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Photos: One more for Moro? Legendary Coquitlam soccer coach ready to ride the bus to retirement

Larry Moro has lead his Centennial Centaurs senior girls soccer team to the B.C. provincials tournament 19 times in his 22 years on the touch line.

Kelowna is known as a retirement destination.

So when Larry Moro takes his Centennial Centaurs senior girls soccer team there June 1 to 3 for the provincial championships, he may just stay.

This is the last kick at the grass for the longtime coach, teacher and counsellor whose charges have qualified for 19 provincials in his 22-year tenure at Centennial (he also taught and coached previously at Montgomery and Banting junior secondary schools). His teams won three times, finished second once and third three more times.

“It’s sinking in,” said Moro Thursday of his impending retirement after the Centaurs defeated Burnaby Central 3-0 to win the Fraser North district championship, capping a perfect 19-0 season.

A fourth provincial banner would be icing on the cake.

Make no mistake, Moro said, he loves to compete. But more importantly he cherishes the relationships he’s been able to forge over the years as he’s gently guided young athletes to the next stage of their competitive and educational careers.

“I got to work with some of the finest young people,” he said. “Not just terrific athletes, but quality people, who enriched my life.”

Centennial has always benefited from being able to draw from a pool of players who already compete at a high level in the BC Premier League. Moro said he learned early on in his coaching career that his main role would be to stay out of the way of their technical development.

Rather, he directed his whistle towards bringing his players together.

“I realized with our minimum amount of practice, I was not going to significantly change their skill,” Moro said. “My job was to get them to play as a cohesive unit.”

The strategy yielded immediate results. Moro won a provincial championship his first year on the touchline, a template for success that’s been passed on from team to team.

“Everything followed after that because it worked,” Moro said. “The culture was built very quickly and it passed on year to year by the older players. The younger players saw how they were treated equally and when they were seniors they treated the young ones the same.”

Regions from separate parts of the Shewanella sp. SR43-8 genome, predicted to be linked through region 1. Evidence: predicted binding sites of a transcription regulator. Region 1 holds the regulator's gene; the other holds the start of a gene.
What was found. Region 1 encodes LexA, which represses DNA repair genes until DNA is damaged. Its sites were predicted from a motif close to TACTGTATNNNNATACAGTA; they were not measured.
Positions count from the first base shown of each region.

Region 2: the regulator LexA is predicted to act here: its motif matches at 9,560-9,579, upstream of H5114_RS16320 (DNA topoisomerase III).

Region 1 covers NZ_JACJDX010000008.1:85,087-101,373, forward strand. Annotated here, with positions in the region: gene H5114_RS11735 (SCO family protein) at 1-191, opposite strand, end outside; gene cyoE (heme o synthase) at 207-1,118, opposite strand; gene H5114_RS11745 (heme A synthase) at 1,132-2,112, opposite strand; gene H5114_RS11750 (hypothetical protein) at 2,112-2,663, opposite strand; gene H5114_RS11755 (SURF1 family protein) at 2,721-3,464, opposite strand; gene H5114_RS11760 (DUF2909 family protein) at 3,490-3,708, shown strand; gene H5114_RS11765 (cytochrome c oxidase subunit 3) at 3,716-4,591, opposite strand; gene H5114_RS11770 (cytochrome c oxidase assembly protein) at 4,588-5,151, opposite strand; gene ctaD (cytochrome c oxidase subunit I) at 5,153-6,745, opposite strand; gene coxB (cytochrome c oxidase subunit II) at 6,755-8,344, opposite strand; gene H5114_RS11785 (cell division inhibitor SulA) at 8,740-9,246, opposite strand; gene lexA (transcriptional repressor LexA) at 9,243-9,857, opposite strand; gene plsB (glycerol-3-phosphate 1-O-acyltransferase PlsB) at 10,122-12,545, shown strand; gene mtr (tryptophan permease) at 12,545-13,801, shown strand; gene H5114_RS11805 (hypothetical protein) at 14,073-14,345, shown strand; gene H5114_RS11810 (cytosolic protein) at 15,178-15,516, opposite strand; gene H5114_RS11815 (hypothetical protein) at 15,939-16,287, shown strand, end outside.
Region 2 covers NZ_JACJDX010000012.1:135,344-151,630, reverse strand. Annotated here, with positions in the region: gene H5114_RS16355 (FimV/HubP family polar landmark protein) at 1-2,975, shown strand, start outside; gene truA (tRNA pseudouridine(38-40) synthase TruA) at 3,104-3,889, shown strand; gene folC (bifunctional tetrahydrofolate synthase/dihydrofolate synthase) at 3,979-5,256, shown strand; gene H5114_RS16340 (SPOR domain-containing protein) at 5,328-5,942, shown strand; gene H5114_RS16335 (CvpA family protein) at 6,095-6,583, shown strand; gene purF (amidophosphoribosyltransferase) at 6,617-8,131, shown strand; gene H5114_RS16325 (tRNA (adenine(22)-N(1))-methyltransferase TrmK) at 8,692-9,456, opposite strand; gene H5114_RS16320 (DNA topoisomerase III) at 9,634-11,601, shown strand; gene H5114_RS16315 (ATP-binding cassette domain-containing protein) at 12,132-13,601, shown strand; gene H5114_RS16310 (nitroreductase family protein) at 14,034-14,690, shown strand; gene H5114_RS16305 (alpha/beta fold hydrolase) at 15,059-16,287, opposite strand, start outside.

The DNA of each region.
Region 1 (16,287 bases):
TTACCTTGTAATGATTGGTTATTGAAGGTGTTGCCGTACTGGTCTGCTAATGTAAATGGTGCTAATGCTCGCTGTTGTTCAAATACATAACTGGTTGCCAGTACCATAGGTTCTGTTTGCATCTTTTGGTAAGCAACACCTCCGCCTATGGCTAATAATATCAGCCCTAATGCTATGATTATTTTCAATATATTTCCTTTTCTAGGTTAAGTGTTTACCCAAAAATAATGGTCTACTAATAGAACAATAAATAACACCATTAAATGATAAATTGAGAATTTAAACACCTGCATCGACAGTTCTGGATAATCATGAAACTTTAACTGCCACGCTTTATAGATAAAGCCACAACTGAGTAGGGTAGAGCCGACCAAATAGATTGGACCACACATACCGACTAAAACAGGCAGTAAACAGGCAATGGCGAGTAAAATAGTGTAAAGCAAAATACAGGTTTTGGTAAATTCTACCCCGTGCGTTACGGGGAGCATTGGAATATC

It’s an environment players say brings out their best.

“The amount of effort that Larry puts into the team just really makes us want to win,” said Kate Smith.

“He’s just always there for us, and so caring and supportive,” said Dani Coss. “He’s definitely someone that we just want to do our best for.”

Moro’s associate coach, Kevin Comeau, said his colleague’s fatherly touch frees him to focus on the players’ technical and tactical development.

“It really makes my job easier,” he said. “That’s why I think we’re a really good team.”

Moro said Centennial’s perfect run through the season so far belies some of the adversity the team has faced along the way, including injuries to several key players. He said Central’s dogged determination in the district final was probably the Centaurs’ toughest test, a building block for the challenges to come at provincials when the matches come fast and furious in the three-day tournament and stifling heat could be a factor.

“We haven’t really been tested a lot,” Moro said. “[Today] was a battle all the way through.”

But even if Centennial returns from the Okanagan without a banner, Moro knows it will be a winning experience.

“I think it’s just the excitement of going up and team-building and bonding,” he said of the coming road trip. “It’s very cool to share the experience with them.”